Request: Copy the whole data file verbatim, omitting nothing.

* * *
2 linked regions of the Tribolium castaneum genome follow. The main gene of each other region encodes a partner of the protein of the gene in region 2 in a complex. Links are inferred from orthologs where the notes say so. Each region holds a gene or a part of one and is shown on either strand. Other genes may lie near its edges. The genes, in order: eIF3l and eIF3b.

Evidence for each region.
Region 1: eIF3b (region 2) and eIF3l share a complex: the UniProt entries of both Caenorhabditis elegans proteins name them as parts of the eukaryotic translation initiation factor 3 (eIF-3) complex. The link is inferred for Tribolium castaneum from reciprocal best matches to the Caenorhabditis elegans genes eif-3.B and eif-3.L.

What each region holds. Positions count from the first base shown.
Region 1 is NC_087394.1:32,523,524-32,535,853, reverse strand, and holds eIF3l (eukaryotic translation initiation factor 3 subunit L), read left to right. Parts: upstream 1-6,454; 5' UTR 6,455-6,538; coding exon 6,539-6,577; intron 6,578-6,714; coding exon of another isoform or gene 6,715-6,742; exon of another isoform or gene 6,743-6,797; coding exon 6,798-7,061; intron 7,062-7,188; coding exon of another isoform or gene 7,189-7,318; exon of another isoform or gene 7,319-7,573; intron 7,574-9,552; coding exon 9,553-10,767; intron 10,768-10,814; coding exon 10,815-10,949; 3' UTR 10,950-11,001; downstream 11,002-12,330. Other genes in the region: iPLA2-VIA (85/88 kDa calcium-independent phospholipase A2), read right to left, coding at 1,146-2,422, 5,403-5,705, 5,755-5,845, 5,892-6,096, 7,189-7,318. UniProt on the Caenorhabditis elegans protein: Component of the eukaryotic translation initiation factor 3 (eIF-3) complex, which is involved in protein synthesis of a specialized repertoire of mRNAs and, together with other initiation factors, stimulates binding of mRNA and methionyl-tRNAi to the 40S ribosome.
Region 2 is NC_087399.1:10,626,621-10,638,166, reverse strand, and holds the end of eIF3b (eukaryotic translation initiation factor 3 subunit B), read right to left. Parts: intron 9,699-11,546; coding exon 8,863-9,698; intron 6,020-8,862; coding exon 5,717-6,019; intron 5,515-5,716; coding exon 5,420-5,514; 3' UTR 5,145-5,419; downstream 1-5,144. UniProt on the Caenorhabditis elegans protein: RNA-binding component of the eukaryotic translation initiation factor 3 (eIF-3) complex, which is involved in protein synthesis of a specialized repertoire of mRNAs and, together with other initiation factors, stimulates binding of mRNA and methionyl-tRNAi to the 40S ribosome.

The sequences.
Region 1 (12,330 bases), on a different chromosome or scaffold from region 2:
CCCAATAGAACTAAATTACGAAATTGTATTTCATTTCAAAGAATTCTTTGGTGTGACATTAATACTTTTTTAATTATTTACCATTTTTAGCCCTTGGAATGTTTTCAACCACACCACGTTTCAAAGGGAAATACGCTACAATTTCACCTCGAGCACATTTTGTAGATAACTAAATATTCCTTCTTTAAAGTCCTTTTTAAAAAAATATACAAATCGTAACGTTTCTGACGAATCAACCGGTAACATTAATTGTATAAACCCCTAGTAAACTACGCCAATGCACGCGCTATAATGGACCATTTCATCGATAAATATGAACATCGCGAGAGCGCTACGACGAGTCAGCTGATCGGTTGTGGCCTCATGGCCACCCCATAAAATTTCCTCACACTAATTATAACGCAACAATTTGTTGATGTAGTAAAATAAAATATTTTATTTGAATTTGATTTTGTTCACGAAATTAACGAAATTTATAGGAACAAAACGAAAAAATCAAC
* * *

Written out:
2 linked regions of the Tribolium castaneum genome follow. The main gene of each other region encodes a partner of the protein of the gene in region 2 in a complex. Links are inferred from orthologs where the notes say so. Each region holds a gene or a part of one and is shown on either strand. Other genes may lie near its edges. The genes, in order: eIF3l and eIF3b.

Evidence for each region.
Region 1: eIF3b (region 2) and eIF3l share a complex: the UniProt entries of both Caenorhabditis elegans proteins name them as parts of the eukaryotic translation initiation factor 3 (eIF-3) complex. The link is inferred for Tribolium castaneum from reciprocal best matches to the Caenorhabditis elegans genes eif-3.B and eif-3.L.

What each region holds. Positions count from the first base shown.
Region 1 is NC_087394.1:32,523,524-32,535,853, reverse strand, and holds eIF3l (eukaryotic translation initiation factor 3 subunit L), read left to right. Parts: upstream 1-6,454; 5' UTR 6,455-6,538; coding exon 6,539-6,577; intron 6,578-6,714; coding exon of another isoform or gene 6,715-6,742; exon of another isoform or gene 6,743-6,797; coding exon 6,798-7,061; intron 7,062-7,188; coding exon of another isoform or gene 7,189-7,318; exon of another isoform or gene 7,319-7,573; intron 7,574-9,552; coding exon 9,553-10,767; intron 10,768-10,814; coding exon 10,815-10,949; 3' UTR 10,950-11,001; downstream 11,002-12,330. Other genes in the region: iPLA2-VIA (85/88 kDa calcium-independent phospholipase A2), read right to left, coding at 1,146-2,422, 5,403-5,705, 5,755-5,845, 5,892-6,096, 7,189-7,318. UniProt on the Caenorhabditis elegans protein: Component of the eukaryotic translation initiation factor 3 (eIF-3) complex, which is involved in protein synthesis of a specialized repertoire of mRNAs and, together with other initiation factors, stimulates binding of mRNA and methionyl-tRNAi to the 40S ribosome.
Region 2 is NC_087399.1:10,626,621-10,638,166, reverse strand, and holds the end of eIF3b (eukaryotic translation initiation factor 3 subunit B), read right to left. Parts: intron 9,699-11,546; coding exon 8,863-9,698; intron 6,020-8,862; coding exon 5,717-6,019; intron 5,515-5,716; coding exon 5,420-5,514; 3' UTR 5,145-5,419; downstream 1-5,144. UniProt on the Caenorhabditis elegans protein: RNA-binding component of the eukaryotic translation initiation factor 3 (eIF-3) complex, which is involved in protein synthesis of a specialized repertoire of mRNAs and, together with other initiation factors, stimulates binding of mRNA and methionyl-tRNAi to the 40S ribosome.

The sequences.
Region 1 (12,330 bases), on a different chromosome or scaffold from region 2:
CCCAATAGAACTAAATTACGAAATTGTATTTCATTTCAAAGAATTCTTTGGTGTGACATTAATACTTTTTTAATTATTTACCATTTTTAGCCCTTGGAATGTTTTCAACCACACCACGTTTCAAAGGGAAATACGCTACAATTTCACCTCGAGCACATTTTGTAGATAACTAAATATTCCTTCTTTAAAGTCCTTTTTAAAAAAATATACAAATCGTAACGTTTCTGACGAATCAACCGGTAACATTAATTGTATAAACCCCTAGTAAACTACGCCAATGCACGCGCTATAATGGACCATTTCATCGATAAATATGAACATCGCGAGAGCGCTACGACGAGTCAGCTGATCGGTTGTGGCCTCATGGCCACCCCATAAAATTTCCTCACACTAATTATAACGCAACAATTTGTTGATGTAGTAAAATAAAATATTTTATTTGAATTTGATTTTGTTCACGAAATTAACGAAATTTATAGGAACAAAACGAAAAAATCAAC